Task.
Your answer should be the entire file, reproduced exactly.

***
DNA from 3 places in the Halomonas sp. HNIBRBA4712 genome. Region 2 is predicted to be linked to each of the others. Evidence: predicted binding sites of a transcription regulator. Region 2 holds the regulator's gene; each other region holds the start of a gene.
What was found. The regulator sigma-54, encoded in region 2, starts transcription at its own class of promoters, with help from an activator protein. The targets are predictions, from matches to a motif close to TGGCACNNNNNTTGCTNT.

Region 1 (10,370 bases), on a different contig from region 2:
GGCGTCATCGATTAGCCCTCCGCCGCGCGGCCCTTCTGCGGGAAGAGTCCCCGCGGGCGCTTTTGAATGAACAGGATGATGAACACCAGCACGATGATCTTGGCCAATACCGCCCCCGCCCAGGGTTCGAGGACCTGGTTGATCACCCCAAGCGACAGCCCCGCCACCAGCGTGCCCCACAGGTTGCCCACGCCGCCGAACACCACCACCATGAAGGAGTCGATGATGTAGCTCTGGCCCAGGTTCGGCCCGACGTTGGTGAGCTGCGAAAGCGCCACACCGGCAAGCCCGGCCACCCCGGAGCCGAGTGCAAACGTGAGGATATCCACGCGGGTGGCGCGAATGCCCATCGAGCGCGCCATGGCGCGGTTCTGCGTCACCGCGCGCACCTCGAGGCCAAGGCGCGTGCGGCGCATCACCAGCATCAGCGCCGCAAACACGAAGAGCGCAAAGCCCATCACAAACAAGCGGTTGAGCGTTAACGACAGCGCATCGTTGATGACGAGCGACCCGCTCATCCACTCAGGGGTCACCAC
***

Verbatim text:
DNA from 3 places in the Halomonas sp. HNIBRBA4712 genome. Region 2 is predicted to be linked to each of the others. Evidence: predicted binding sites of a transcription regulator. Region 2 holds the regulator's gene; each other region holds the start of a gene.
What was found. The regulator sigma-54, encoded in region 2, starts transcription at its own class of promoters, with help from an activator protein. The targets are predictions, from matches to a motif close to TGGCACNNNNNTTGCTNT.

Region 1 (10,370 bases), on a different contig from region 2:
GGCGTCATCGATTAGCCCTCCGCCGCGCGGCCCTTCTGCGGGAAGAGTCCCCGCGGGCGCTTTTGAATGAACAGGATGATGAACACCAGCACGATGATCTTGGCCAATACCGCCCCCGCCCAGGGTTCGAGGACCTGGTTGATCACCCCAAGCGACAGCCCCGCCACCAGCGTGCCCCACAGGTTGCCCACGCCGCCGAACACCACCACCATGAAGGAGTCGATGATGTAGCTCTGGCCCAGGTTCGGCCCGACGTTGGTGAGCTGCGAAAGCGCCACACCGGCAAGCCCGGCCACCCCGGAGCCGAGTGCAAACGTGAGGATATCCACGCGGGTGGCGCGAATGCCCATCGAGCGCGCCATGGCGCGGTTCTGCGTCACCGCGCGCACCTCGAGGCCAAGGCGCGTGCGGCGCATCACCAGCATCAGCGCCGCAAACACGAAGAGCGCAAAGCCCATCACAAACAAGCGGTTGAGCGTTAACGACAGCGCATCGTTGATGACGAGCGACCCGCTCATCCACTCAGGGGTCACCAC